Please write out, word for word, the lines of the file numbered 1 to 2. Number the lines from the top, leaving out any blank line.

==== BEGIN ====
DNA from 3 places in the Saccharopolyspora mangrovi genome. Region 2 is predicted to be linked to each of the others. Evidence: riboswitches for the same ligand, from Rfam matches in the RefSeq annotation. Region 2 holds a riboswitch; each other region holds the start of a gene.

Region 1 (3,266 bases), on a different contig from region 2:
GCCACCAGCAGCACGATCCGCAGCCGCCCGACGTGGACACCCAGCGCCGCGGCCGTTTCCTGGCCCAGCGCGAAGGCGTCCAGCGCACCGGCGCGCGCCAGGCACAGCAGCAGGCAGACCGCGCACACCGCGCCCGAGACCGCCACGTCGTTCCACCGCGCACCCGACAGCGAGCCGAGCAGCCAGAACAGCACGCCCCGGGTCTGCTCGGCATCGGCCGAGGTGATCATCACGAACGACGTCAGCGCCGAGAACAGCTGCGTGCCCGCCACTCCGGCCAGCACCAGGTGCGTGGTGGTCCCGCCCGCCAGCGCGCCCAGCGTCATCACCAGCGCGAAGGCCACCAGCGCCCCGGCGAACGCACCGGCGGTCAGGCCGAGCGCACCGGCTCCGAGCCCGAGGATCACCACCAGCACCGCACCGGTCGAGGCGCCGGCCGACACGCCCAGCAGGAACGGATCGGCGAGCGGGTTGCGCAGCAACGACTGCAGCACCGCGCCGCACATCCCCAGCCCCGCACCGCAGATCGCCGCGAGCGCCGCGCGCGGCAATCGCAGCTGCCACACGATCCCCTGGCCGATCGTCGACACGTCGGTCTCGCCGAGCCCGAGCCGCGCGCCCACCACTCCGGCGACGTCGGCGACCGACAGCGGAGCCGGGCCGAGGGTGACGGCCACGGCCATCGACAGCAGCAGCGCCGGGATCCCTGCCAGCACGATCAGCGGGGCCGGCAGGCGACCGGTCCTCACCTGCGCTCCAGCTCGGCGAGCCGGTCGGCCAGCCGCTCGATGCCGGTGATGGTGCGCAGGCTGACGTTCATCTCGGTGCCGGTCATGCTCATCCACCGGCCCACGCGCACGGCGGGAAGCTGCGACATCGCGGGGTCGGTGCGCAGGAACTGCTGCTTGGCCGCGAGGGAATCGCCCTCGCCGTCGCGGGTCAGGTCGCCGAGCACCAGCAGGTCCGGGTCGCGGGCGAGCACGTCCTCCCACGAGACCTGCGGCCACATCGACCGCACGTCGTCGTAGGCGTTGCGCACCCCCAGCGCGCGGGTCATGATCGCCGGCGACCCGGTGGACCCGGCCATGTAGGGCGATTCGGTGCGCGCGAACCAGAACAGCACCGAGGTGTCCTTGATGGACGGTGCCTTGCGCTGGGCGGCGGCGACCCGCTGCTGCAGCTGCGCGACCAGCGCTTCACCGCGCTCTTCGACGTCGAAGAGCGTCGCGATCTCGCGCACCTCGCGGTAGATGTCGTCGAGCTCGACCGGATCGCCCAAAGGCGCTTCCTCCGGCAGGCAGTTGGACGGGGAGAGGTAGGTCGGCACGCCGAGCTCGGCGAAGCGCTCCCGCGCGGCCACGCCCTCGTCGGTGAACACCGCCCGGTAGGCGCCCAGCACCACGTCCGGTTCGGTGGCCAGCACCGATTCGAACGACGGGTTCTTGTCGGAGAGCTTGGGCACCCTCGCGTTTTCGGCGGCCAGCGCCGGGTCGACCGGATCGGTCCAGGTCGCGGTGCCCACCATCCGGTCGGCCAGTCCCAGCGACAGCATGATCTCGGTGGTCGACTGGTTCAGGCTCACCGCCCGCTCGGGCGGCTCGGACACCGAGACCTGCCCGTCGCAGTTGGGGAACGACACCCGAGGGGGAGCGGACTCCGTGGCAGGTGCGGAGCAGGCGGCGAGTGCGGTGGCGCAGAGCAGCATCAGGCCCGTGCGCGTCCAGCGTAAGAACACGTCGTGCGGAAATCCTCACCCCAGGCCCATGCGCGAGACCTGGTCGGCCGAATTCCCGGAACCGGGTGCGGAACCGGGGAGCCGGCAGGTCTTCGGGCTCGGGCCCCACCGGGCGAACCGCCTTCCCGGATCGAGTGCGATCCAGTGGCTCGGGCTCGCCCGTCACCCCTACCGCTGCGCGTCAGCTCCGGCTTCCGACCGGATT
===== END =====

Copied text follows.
DNA from 3 places in the Saccharopolyspora mangrovi genome. Region 2 is predicted to be linked to each of the others. Evidence: riboswitches for the same ligand, from Rfam matches in the RefSeq annotation. Region 2 holds a riboswitch; each other region holds the start of a gene.

Region 1 (3,266 bases), on a different contig from region 2: